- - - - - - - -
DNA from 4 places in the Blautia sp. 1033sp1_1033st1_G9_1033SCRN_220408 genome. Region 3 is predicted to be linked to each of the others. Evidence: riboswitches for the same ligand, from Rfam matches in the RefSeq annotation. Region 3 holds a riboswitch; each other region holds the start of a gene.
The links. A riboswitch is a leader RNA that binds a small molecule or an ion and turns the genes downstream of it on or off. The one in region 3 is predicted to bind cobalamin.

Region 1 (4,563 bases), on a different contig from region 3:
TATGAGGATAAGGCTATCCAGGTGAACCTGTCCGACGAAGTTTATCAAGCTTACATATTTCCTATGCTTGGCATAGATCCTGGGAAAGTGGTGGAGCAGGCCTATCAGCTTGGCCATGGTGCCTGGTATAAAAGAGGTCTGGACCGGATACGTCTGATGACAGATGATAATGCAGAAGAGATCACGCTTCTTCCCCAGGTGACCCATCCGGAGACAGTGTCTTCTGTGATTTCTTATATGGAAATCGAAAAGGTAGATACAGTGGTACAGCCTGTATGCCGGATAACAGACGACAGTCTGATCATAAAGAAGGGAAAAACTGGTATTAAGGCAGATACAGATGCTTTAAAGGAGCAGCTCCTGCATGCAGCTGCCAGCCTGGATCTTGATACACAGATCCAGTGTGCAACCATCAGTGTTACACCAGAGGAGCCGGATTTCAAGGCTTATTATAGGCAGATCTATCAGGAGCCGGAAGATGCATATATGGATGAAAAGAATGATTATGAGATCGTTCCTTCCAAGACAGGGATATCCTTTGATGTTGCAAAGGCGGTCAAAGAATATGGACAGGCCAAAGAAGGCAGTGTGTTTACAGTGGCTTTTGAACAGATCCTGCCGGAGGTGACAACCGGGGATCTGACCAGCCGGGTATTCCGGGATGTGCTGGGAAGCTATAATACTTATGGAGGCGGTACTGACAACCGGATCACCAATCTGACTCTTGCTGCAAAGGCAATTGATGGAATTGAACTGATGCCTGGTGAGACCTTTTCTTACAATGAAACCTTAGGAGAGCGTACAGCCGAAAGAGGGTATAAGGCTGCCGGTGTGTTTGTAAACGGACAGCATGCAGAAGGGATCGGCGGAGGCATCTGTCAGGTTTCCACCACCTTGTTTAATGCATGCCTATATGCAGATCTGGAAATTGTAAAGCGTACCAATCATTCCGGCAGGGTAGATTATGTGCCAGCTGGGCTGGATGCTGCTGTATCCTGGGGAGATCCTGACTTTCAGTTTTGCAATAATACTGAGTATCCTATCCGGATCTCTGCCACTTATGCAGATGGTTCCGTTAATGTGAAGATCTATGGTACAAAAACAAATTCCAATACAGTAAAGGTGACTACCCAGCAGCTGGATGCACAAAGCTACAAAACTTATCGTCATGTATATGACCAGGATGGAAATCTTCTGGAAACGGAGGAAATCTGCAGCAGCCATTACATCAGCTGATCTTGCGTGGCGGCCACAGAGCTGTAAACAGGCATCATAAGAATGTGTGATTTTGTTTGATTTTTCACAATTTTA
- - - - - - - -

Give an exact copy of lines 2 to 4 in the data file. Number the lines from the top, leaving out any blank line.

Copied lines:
The links. A riboswitch is a leader RNA that binds a small molecule or an ion and turns the genes downstream of it on or off. The one in region 3 is predicted to bind cobalamin.

Region 1 (4,563 bases), on a different contig from region 3:
TATGAGGATAAGGCTATCCAGGTGAACCTGTCCGACGAAGTTTATCAAGCTTACATATTTCCTATGCTTGGCATAGATCCTGGGAAAGTGGTGGAGCAGGCCTATCAGCTTGGCCATGGTGCCTGGTATAAAAGAGGTCTGGACCGGATACGTCTGATGACAGATGATAATGCAGAAGAGATCACGCTTCTTCCCCAGGTGACCCATCCGGAGACAGTGTCTTCTGTGATTTCTTATATGGAAATCGAAAAGGTAGATACAGTGGTACAGCCTGTATGCCGGATAACAGACGACAGTCTGATCATAAAGAAGGGAAAAACTGGTATTAAGGCAGATACAGATGCTTTAAAGGAGCAGCTCCTGCATGCAGCTGCCAGCCTGGATCTTGATACACAGATCCAGTGTGCAACCATCAGTGTTACACCAGAGGAGCCGGATTTCAAGGCTTATTATAGGCAGATCTATCAGGAGCCGGAAGATGCATATATGGATGAAAAGAATGATTATGAGATCGTTCCTTCCAAGACAGGGATATCCTTTGATGTTGCAAAGGCGGTCAAAGAATATGGACAGGCCAAAGAAGGCAGTGTGTTTACAGTGGCTTTTGAACAGATCCTGCCGGAGGTGACAACCGGGGATCTGACCAGCCGGGTATTCCGGGATGTGCTGGGAAGCTATAATACTTATGGAGGCGGTACTGACAACCGGATCACCAATCTGACTCTTGCTGCAAAGGCAATTGATGGAATTGAACTGATGCCTGGTGAGACCTTTTCTTACAATGAAACCTTAGGAGAGCGTACAGCCGAAAGAGGGTATAAGGCTGCCGGTGTGTTTGTAAACGGACAGCATGCAGAAGGGATCGGCGGAGGCATCTGTCAGGTTTCCACCACCTTGTTTAATGCATGCCTATATGCAGATCTGGAAATTGTAAAGCGTACCAATCATTCCGGCAGGGTAGATTATGTGCCAGCTGGGCTGGATGCTGCTGTATCCTGGGGAGATCCTGACTTTCAGTTTTGCAATAATACTGAGTATCCTATCCGGATCTCTGCCACTTATGCAGATGGTTCCGTTAATGTGAAGATCTATGGTACAAAAACAAATTCCAATACAGTAAAGGTGACTACCCAGCAGCTGGATGCACAAAGCTACAAAACTTATCGTCATGTATATGACCAGGATGGAAATCTTCTGGAAACGGAGGAAATCTGCAGCAGCCATTACATCAGCTGATCTTGCGTGGCGGCCACAGAGCTGTAAACAGGCATCATAAGAATGTGTGATTTTGTTTGATTTTTCACAATTTTA